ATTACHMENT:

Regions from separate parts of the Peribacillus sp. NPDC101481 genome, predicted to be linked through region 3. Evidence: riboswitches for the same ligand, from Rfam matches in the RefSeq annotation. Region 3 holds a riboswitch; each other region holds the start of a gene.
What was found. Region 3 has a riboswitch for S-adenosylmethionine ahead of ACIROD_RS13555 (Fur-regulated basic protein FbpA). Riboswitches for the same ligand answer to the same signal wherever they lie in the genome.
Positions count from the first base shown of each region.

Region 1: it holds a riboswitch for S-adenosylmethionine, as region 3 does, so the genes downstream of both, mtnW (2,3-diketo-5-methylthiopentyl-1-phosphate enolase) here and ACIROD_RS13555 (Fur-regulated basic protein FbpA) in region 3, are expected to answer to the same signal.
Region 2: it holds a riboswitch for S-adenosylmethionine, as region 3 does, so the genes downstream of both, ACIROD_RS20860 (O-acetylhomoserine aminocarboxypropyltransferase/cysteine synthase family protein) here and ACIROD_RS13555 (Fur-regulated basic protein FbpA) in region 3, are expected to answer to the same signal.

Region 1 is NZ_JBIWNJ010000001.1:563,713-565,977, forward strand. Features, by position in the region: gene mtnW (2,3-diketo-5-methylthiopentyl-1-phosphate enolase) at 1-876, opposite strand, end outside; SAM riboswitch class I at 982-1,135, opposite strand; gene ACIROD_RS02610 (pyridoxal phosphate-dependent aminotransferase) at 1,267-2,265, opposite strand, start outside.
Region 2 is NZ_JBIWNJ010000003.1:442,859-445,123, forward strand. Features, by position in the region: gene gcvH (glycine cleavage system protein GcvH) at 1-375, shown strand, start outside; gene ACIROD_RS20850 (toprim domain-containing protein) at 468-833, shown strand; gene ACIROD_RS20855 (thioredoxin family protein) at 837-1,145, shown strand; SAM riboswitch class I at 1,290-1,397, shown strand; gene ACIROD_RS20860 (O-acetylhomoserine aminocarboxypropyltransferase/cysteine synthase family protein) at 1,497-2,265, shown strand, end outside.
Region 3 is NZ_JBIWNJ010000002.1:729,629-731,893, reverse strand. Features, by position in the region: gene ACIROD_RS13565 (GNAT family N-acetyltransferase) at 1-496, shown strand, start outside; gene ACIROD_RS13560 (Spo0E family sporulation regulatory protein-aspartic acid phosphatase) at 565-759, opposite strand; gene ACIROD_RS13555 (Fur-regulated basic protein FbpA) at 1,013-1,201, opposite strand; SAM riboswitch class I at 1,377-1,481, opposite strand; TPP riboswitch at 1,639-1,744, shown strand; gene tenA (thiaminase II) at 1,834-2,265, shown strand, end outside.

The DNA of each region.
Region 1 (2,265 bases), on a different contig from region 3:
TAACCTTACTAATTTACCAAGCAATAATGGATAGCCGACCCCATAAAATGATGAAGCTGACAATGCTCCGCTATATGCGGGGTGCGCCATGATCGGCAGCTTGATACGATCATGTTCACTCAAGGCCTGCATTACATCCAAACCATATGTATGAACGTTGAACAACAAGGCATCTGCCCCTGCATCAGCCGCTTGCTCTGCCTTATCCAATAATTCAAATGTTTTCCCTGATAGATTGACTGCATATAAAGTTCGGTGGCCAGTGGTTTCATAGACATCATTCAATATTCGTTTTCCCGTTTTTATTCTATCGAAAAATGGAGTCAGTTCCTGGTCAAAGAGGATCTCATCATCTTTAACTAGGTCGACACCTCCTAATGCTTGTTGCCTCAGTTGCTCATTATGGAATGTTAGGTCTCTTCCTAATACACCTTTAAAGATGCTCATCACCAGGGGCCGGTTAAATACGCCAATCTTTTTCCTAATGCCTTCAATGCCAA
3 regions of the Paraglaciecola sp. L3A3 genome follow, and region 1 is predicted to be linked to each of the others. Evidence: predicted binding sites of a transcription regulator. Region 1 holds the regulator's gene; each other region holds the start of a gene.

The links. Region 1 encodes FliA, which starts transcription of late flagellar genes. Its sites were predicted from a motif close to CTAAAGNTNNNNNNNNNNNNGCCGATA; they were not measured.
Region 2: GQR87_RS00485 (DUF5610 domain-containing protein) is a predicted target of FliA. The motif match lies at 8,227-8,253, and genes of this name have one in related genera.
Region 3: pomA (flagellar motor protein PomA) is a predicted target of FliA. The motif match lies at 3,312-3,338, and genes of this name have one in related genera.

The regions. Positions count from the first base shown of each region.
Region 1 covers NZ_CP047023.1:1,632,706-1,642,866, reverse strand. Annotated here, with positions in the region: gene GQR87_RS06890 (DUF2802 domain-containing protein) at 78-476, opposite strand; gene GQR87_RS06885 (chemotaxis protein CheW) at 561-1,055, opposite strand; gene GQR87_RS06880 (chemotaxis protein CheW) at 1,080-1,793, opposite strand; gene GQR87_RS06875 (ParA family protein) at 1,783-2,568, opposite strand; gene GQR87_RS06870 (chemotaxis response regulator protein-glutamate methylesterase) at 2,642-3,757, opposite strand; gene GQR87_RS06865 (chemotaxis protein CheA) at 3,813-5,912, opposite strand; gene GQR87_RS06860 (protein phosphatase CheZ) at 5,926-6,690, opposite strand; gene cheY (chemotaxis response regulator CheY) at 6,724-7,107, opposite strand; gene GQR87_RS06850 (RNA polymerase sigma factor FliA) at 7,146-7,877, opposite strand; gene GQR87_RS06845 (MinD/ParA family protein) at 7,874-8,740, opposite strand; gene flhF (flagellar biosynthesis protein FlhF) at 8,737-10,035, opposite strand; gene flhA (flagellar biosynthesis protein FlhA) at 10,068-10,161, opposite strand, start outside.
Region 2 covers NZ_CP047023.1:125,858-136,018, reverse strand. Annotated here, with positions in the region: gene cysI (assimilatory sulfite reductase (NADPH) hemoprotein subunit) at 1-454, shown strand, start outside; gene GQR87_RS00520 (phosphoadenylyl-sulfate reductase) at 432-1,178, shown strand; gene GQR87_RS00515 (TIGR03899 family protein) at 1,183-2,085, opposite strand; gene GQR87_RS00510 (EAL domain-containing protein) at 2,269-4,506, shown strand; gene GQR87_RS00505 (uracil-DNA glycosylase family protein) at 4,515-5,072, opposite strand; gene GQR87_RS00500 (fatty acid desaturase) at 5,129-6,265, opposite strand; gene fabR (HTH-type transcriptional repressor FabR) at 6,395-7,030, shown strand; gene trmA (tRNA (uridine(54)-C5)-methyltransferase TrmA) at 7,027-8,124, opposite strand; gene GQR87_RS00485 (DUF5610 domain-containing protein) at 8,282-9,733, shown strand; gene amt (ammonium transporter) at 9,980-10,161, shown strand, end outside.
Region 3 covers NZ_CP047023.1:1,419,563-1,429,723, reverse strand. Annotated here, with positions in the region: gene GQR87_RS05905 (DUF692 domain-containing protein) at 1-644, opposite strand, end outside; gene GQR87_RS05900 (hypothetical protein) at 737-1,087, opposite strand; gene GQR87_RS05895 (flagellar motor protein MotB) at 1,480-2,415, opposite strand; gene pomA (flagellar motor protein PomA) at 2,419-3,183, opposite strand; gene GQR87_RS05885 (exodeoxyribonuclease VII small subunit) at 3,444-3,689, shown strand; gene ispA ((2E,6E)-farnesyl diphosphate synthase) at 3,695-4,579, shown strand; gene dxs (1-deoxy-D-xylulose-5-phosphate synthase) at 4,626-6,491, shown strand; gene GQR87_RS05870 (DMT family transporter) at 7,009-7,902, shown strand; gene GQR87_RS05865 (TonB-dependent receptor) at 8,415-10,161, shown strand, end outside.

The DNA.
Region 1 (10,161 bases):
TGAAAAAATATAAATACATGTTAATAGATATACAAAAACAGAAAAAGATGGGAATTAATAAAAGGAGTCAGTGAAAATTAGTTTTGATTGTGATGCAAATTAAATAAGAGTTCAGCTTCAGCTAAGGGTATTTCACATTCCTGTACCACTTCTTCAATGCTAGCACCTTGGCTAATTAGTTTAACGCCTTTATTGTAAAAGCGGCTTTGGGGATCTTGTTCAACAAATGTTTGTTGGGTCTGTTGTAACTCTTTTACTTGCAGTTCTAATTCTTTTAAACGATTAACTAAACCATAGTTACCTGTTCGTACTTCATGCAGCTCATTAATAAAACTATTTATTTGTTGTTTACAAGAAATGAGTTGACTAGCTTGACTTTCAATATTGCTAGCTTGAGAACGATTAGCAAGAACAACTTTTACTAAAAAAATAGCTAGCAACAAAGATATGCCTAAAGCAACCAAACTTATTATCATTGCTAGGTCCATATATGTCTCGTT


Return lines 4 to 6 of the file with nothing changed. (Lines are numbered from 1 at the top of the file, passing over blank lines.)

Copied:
Region 1: it holds a riboswitch for S-adenosylmethionine, as region 3 does, so the genes downstream of both, mtnW (2,3-diketo-5-methylthiopentyl-1-phosphate enolase) here and ACIROD_RS13555 (Fur-regulated basic protein FbpA) in region 3, are expected to answer to the same signal.
Region 2: it holds a riboswitch for S-adenosylmethionine, as region 3 does, so the genes downstream of both, ACIROD_RS20860 (O-acetylhomoserine aminocarboxypropyltransferase/cysteine synthase family protein) here and ACIROD_RS13555 (Fur-regulated basic protein FbpA) in region 3, are expected to answer to the same signal.

Region 1 is NZ_JBIWNJ010000001.1:563,713-565,977, forward strand. Features, by position in the region: gene mtnW (2,3-diketo-5-methylthiopentyl-1-phosphate enolase) at 1-876, opposite strand, end outside; SAM riboswitch class I at 982-1,135, opposite strand; gene ACIROD_RS02610 (pyridoxal phosphate-dependent aminotransferase) at 1,267-2,265, opposite strand, start outside.